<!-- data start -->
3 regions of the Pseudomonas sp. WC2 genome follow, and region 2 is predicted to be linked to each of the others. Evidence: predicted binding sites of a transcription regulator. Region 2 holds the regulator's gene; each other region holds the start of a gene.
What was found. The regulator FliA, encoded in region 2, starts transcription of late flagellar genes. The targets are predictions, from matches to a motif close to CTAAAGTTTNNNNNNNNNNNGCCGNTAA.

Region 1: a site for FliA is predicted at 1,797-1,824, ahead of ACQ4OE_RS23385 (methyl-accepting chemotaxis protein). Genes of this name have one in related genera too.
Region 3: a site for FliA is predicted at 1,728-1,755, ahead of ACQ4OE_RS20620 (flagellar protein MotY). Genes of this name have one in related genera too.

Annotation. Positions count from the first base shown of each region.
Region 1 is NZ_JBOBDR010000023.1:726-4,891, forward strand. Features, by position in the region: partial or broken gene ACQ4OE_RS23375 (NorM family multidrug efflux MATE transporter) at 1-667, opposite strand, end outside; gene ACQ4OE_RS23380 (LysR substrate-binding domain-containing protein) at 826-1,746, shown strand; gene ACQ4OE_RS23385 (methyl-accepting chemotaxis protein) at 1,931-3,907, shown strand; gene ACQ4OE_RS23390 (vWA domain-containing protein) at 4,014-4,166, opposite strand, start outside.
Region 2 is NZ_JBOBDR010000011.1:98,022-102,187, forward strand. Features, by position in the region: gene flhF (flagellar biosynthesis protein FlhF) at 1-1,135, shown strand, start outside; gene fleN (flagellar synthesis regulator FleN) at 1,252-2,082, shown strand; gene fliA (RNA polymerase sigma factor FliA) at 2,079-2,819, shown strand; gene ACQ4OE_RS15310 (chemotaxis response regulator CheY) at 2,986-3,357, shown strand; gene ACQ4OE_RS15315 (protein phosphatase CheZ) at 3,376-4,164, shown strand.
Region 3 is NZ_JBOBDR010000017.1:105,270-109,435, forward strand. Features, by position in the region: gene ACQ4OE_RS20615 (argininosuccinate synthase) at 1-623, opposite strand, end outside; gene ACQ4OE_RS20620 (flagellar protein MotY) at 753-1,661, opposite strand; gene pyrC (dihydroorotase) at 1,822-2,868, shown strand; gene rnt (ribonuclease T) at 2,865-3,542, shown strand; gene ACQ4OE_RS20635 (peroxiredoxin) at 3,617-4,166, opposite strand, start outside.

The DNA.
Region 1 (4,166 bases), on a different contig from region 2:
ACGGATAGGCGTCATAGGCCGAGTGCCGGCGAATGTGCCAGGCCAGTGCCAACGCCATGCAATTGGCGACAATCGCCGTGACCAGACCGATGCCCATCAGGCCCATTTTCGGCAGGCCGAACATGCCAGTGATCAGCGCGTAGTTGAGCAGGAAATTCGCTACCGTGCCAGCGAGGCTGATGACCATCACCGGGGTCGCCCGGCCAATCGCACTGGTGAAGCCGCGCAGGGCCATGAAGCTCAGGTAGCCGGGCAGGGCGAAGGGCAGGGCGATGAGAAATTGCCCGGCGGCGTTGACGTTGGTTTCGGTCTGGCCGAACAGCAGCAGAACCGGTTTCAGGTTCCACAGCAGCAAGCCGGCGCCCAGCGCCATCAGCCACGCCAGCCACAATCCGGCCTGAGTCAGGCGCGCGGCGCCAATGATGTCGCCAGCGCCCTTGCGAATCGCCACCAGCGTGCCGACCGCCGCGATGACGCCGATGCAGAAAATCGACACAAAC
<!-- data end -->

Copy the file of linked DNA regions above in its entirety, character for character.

3 regions of the Pseudomonas sp. WC2 genome follow, and region 2 is predicted to be linked to each of the others. Evidence: predicted binding sites of a transcription regulator. Region 2 holds the regulator's gene; each other region holds the start of a gene.
What was found. The regulator FliA, encoded in region 2, starts transcription of late flagellar genes. The targets are predictions, from matches to a motif close to CTAAAGTTTNNNNNNNNNNNGCCGNTAA.

Region 1: a site for FliA is predicted at 1,797-1,824, ahead of ACQ4OE_RS23385 (methyl-accepting chemotaxis protein). Genes of this name have one in related genera too.
Region 3: a site for FliA is predicted at 1,728-1,755, ahead of ACQ4OE_RS20620 (flagellar protein MotY). Genes of this name have one in related genera too.

Annotation. Positions count from the first base shown of each region.
Region 1 is NZ_JBOBDR010000023.1:726-4,891, forward strand. Features, by position in the region: partial or broken gene ACQ4OE_RS23375 (NorM family multidrug efflux MATE transporter) at 1-667, opposite strand, end outside; gene ACQ4OE_RS23380 (LysR substrate-binding domain-containing protein) at 826-1,746, shown strand; gene ACQ4OE_RS23385 (methyl-accepting chemotaxis protein) at 1,931-3,907, shown strand; gene ACQ4OE_RS23390 (vWA domain-containing protein) at 4,014-4,166, opposite strand, start outside.
Region 2 is NZ_JBOBDR010000011.1:98,022-102,187, forward strand. Features, by position in the region: gene flhF (flagellar biosynthesis protein FlhF) at 1-1,135, shown strand, start outside; gene fleN (flagellar synthesis regulator FleN) at 1,252-2,082, shown strand; gene fliA (RNA polymerase sigma factor FliA) at 2,079-2,819, shown strand; gene ACQ4OE_RS15310 (chemotaxis response regulator CheY) at 2,986-3,357, shown strand; gene ACQ4OE_RS15315 (protein phosphatase CheZ) at 3,376-4,164, shown strand.
Region 3 is NZ_JBOBDR010000017.1:105,270-109,435, forward strand. Features, by position in the region: gene ACQ4OE_RS20615 (argininosuccinate synthase) at 1-623, opposite strand, end outside; gene ACQ4OE_RS20620 (flagellar protein MotY) at 753-1,661, opposite strand; gene pyrC (dihydroorotase) at 1,822-2,868, shown strand; gene rnt (ribonuclease T) at 2,865-3,542, shown strand; gene ACQ4OE_RS20635 (peroxiredoxin) at 3,617-4,166, opposite strand, start outside.

The DNA.
Region 1 (4,166 bases), on a different contig from region 2:
ACGGATAGGCGTCATAGGCCGAGTGCCGGCGAATGTGCCAGGCCAGTGCCAACGCCATGCAATTGGCGACAATCGCCGTGACCAGACCGATGCCCATCAGGCCCATTTTCGGCAGGCCGAACATGCCAGTGATCAGCGCGTAGTTGAGCAGGAAATTCGCTACCGTGCCAGCGAGGCTGATGACCATCACCGGGGTCGCCCGGCCAATCGCACTGGTGAAGCCGCGCAGGGCCATGAAGCTCAGGTAGCCGGGCAGGGCGAAGGGCAGGGCGATGAGAAATTGCCCGGCGGCGTTGACGTTGGTTTCGGTCTGGCCGAACAGCAGCAGAACCGGTTTCAGGTTCCACAGCAGCAAGCCGGCGCCCAGCGCCATCAGCCACGCCAGCCACAATCCGGCCTGAGTCAGGCGCGCGGCGCCAATGATGTCGCCAGCGCCCTTGCGAATCGCCACCAGCGTGCCGACCGCCGCGATGACGCCGATGCAGAAAATCGACACAAAC